Wednesday, June 16, 2010

in which I talk about what I don't know about nonfiction (part 1?)

I've always enjoyed fiction.  Grew up with it, loved it.  And when it came to reading assignments for school, my least-hated of all of them were always novels and short stories, fiction of any kind.  And I've enjoyed writing fiction since I was a kid.

But nonfiction is something very different for me.  When I think of nonfiction I think of, first of all, memoirs.  I then think about autobiographies (and a few biographies).  My eyelids then start to droop.  I get sleepy.  Or bored, or frustrated, or depressed.  Don't take this the wrong way.  I've read some phenomenal memoirs and autobiographies (most of them, now that I'm thinking about it, come from the WWII era): Primo Levi's Se questo e un uomo (known in english as Survival In Auschwitz) and  Jacques Lusseyran's And There Was Light are predominant among others.  I think both of those works, and many others I've read, are wonderful, well-written, honest, and even (in Levi's case) horrifying or (in Lusseyran's case) inspiring.  I don't want to downplay the auto/biography.  I'm not as well read in the genre as I would like to be, but most of what I've read I have enjoyed, or at least found worth reading.

But generally, I just don't enjoy the genre as much as a good old-fashioned fiction.

Essays are next in my stream of nonfiction-thought.  And when I think of essays, I think first of 5 paragraphs and then of AP tests and then of college research papers.  And then I break into a cold sweat because, as much as I love writing, one of the most important things my undergraduate career taught me was that I didn't want to write academic papers for a living.  I've written some papers, essays, and theses I'm proud of.  I've even enjoyed the process a few times.  But, for whatever reason (and this is a topic for another post entirely), I don't find it as rewarding as the fiction-writing process.

Essays, of course, have other meanings, too.  In fact, in my experience almost any form of nonfiction that isn't strictly an autobiography or a memoir falls under the ambiguous form of essay, and they can be much more organic and unfettered than my original thoughts of the form.  In fact, they're what have come to monopolize most of my opinions of nonfiction.  I'm currently reading The Next American Essay, a collection of essays from America's past 30 years or so, and as boring and useless as some of them seem to me, there are a surprising number that make me feel good things and think interesting thoughts.  I'm a fan of that sort of thing when I read, and to have it happen while I read "nonfiction" was like eating broccoli and finding out it tastes like european chocolate.  It was delicious, but slightly disturbing.

And I must return briefly to the memoir.  The autobiography without context.  The scene from the life of fill-in-the-blank.  The significant moment, or the insignificant one.  Can't take the memoir out of the equation.

And what about all the other forms of nonfiction?  I'm sure there are some I'm not even considering, of which I've never heard.  Travelogs?  Journals?  Histories?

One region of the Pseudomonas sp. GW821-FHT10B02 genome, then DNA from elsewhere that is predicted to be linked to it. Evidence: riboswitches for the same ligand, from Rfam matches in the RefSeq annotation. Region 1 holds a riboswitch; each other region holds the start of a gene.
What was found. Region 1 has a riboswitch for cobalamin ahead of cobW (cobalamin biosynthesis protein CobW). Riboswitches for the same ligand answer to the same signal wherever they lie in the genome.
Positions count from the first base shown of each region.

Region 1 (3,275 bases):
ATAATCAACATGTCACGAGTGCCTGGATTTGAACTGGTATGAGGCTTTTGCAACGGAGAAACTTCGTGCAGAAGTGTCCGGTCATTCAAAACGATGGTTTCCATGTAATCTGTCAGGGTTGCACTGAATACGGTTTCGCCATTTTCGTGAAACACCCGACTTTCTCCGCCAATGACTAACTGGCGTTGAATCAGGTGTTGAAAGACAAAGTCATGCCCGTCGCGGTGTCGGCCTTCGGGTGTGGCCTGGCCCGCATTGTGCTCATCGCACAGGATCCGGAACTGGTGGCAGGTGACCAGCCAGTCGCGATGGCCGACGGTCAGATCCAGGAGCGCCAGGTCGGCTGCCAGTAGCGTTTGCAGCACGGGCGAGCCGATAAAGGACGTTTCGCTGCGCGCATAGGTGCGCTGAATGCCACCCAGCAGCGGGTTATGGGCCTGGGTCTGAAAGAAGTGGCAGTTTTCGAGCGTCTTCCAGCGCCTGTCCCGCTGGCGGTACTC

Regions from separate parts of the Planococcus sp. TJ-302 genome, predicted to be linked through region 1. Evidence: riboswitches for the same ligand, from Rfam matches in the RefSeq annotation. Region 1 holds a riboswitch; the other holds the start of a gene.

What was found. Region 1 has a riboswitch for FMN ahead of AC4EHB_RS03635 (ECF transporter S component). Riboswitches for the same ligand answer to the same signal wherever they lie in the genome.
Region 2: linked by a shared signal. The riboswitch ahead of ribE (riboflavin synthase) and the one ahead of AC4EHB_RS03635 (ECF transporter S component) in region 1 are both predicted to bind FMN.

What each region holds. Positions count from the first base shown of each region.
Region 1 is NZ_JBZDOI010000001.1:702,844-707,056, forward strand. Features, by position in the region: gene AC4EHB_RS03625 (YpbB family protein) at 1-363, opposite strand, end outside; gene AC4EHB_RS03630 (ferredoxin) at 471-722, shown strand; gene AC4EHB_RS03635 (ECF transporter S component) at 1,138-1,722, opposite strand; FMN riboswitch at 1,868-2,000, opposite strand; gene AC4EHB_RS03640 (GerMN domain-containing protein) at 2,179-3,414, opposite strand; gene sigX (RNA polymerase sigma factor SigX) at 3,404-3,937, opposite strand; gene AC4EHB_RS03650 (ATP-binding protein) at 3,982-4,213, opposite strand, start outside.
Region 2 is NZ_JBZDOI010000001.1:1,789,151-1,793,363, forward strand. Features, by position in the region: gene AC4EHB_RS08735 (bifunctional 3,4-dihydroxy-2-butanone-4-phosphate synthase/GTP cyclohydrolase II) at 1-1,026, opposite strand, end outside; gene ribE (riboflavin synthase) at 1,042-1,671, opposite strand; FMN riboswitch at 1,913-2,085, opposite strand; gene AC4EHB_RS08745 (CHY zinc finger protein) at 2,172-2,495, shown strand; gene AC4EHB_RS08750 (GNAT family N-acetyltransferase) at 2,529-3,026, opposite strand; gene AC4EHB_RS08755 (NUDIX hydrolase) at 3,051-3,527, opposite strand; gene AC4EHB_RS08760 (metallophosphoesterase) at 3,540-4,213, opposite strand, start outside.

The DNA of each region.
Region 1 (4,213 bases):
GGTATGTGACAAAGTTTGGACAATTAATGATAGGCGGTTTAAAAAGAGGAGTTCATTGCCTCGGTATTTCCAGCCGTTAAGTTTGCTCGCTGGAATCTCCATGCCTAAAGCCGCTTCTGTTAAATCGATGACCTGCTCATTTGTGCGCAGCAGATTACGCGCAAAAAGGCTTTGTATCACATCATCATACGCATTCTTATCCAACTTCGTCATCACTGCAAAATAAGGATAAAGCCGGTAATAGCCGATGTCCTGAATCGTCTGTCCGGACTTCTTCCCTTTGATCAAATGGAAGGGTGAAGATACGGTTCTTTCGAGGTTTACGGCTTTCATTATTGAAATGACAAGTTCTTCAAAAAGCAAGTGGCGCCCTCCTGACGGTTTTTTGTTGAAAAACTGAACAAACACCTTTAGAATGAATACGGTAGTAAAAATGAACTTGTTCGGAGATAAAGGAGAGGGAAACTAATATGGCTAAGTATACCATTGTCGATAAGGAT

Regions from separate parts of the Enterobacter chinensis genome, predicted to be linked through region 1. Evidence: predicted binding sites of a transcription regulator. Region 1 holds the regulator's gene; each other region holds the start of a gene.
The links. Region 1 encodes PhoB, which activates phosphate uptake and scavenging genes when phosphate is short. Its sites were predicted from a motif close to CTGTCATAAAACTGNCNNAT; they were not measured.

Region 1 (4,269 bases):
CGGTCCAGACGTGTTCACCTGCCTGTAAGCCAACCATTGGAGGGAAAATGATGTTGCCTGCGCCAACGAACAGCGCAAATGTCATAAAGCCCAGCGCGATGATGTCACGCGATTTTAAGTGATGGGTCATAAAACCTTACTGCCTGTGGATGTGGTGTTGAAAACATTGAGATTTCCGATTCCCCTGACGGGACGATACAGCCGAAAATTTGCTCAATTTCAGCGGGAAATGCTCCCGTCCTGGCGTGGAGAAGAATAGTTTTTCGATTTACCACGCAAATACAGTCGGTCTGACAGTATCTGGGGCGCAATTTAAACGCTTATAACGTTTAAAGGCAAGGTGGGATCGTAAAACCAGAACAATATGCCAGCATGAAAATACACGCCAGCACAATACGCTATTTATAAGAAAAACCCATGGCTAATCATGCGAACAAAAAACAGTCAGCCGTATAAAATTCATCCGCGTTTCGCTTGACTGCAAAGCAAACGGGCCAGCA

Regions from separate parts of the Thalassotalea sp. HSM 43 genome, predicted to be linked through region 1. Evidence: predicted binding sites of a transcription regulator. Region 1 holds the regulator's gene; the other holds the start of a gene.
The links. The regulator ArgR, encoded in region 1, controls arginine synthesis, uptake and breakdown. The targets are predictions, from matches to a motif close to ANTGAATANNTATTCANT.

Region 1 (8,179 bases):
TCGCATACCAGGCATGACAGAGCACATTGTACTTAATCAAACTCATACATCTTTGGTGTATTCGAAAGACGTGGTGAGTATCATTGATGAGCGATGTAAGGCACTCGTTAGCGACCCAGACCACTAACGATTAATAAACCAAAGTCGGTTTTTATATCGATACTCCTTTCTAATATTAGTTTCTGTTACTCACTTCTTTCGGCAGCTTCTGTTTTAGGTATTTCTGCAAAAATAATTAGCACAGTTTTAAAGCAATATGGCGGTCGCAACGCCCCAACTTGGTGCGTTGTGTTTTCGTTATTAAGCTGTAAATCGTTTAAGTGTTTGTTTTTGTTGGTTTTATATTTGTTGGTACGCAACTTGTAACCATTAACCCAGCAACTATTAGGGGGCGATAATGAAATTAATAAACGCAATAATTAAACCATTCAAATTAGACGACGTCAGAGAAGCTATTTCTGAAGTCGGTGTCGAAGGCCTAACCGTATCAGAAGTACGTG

And then the lines just start to blur in my head--not only between auto/biography, essay, memoir, and other, but also between nonfiction and fiction in general.  I mean, really.  What is the difference?  Where does fact come into play, and fiction?  Is there really much of a difference between the two?  "Don't be an idiot, Chris," you say, "its easy--the difference between nonfiction and fiction is that one is FACT and the other is FICTION."  Uh-huh.  But I'm not so sure in some cases.  In The Next American Essay I've come across a number of essays that I can't help but assume are fictional, and the realization has jarred my view of nonfiction as a genre.

Of course I'm not talking extremes, here.  I think there's a fact-fiction difference between a science fiction novel and an essay discussing the mating habits of butterflies (although there are even similarities on that extreme a dichotomy that I'm tempted to argue).  But what about the short story based solidly in personal experience (write what you know, right?)?  Or what of an essay written about the mating habits of hippogriffs?

And, in my opinion my most daunting question:  does one tell the "truth" more than the other?  Is one form more honest than the other?  Does the distinction really matter at all?

Hmmm.  These are some questions that have been on my mind lately.  What do you think, loyal readers*?  What defines nonfiction?  How does it compare to fiction?  Is one more enjoyable than the other?  More truthful?

I'll discuss this more in a later post, but I also want to talk about some books that I've read, my opinions on the iPad as a tool for a writer, MFA programs, and a bunch of other stuff in the meantime.  But I'll get to it soon.  This was more of a warm-up of sorts.

Until then, I'll keep reading this nonfiction stuff, hoping I get a grasp on it.

*  This is, for the most part, a rhetorical question.  I realize that I could probably count the number of people who have read anything on this blog on one hand, and I'm not sure if any of those people are even interested in nonfiction.  But I could have a readership large enough to say things like that one day, right?  Might as well start those habits now.  And of course, if you are reading this and DO happen to have a comment or answer to any of my questions, spit it out!

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